Exxon Mobil Corp. (NYSE: XOM) said Wednesday morning that capital spending in 2014 will decrease from $42.5 billion in 2013 to $39.8 billion, a drop of 6.3%. Excluding any acquisitions, capex is expected to average less than $37 billion a year from 2015 to 2017.
Liquids production is slated to rise, however, by 2% this year and by 4% annually from 2015 to 2017. Liquids and liquids linked natural gas are expected to account for 69% of Exxon’s total production by 2017. New projects coming online are expected to add a million barrels of oil equivalent production by 2017.
It is a safe bet that consumers are unlikely to see a drop in the price they pay at the pump. The CEO of Chevron Corp. (NYSE: CVX) told a gathering of energy industry executives in Houston that labor and capital costs have doubled in the past 10 years and that “the new reality for our industry is that costs have caught up to revenues for many classes of products.” Here’s the money quote:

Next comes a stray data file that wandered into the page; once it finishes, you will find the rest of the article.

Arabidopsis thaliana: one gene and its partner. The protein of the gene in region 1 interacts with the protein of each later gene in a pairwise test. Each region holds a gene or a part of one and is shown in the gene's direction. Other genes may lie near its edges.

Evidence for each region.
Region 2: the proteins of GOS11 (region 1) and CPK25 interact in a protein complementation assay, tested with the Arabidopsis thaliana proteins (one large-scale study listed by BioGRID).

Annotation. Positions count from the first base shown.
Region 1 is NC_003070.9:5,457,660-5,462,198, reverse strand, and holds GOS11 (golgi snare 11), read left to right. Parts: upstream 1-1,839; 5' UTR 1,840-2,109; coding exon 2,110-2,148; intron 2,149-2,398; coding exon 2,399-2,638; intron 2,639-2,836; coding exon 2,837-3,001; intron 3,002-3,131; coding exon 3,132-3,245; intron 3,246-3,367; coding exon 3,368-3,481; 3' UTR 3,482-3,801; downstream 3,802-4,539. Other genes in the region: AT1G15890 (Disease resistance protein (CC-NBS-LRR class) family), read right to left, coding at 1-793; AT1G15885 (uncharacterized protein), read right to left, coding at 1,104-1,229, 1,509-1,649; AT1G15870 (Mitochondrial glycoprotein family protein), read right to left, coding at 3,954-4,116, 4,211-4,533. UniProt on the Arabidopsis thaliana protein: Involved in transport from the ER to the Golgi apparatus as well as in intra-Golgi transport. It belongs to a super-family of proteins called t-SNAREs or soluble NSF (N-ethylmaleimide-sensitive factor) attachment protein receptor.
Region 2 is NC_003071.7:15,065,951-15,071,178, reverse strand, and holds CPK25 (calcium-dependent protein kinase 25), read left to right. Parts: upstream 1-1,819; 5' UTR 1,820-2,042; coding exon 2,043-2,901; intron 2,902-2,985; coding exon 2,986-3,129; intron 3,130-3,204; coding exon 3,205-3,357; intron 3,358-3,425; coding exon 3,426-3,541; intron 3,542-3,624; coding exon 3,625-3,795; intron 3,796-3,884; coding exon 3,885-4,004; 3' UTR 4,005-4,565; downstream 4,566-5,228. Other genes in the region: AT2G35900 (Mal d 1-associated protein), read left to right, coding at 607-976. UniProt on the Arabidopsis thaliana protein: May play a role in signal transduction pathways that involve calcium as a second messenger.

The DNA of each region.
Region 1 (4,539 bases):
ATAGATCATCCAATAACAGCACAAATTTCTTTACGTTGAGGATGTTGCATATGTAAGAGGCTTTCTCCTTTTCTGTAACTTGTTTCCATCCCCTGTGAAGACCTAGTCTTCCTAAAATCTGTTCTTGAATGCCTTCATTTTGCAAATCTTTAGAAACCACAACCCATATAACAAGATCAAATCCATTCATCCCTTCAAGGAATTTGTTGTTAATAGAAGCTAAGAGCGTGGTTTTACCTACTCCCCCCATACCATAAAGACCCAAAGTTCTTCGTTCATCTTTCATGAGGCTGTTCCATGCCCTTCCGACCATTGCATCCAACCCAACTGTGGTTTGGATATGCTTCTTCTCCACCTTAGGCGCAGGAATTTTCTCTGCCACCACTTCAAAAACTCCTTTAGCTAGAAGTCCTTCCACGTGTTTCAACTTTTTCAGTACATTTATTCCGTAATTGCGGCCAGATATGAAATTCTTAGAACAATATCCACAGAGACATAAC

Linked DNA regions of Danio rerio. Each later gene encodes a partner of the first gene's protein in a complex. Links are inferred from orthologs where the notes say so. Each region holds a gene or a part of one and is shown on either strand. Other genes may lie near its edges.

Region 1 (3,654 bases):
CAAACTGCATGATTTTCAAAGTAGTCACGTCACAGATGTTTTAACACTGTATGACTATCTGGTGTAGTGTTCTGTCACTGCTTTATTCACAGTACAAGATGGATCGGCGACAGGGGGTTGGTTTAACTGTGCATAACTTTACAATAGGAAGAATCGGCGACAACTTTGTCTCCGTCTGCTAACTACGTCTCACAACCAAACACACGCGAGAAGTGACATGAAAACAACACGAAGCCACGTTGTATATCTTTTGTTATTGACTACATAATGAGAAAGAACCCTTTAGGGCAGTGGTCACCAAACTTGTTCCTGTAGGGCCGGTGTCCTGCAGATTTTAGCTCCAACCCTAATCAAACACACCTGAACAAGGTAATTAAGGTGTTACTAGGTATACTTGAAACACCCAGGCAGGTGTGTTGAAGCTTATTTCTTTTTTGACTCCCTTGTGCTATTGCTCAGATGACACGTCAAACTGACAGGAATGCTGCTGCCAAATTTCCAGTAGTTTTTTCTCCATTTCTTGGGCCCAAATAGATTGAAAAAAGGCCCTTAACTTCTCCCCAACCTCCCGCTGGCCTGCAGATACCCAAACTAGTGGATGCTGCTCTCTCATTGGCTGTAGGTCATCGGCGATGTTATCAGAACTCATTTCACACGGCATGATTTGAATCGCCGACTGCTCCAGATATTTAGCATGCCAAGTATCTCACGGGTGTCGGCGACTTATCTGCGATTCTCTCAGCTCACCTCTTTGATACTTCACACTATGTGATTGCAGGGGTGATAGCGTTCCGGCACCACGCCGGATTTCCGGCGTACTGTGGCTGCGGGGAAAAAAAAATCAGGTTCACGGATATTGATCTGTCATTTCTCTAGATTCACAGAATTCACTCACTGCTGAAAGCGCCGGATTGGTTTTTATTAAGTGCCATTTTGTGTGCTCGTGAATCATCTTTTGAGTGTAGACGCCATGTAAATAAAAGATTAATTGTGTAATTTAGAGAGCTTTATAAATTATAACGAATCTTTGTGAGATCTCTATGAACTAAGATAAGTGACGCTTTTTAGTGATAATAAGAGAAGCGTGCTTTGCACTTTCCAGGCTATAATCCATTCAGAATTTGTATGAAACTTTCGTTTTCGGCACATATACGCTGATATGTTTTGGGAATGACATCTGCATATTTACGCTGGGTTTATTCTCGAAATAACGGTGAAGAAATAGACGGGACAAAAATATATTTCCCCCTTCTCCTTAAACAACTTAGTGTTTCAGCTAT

Essentially, for a company like mine and many others, $100 a barrel is becoming the new $20 in our business.
The result: higher costs for the industry mean higher costs for consumers. If $100 is in fact the new $20, then consumers will have to pay more at the pump.
And that additional million barrels that Exxon is projecting? The company did not estimate either its per barrel costs nor a barrel’s likely price. But if Chevron’s exec is correct, consumer prices will need to rise sharply if the big oil companies are going to make a profit on production.
Shares of Exxon traded down 2.9% mid-afternoon Wednesday, at $93.72 in a 52-week range of $84.79 to $101.74. That is the largest one-day stock price drop since November of 2012.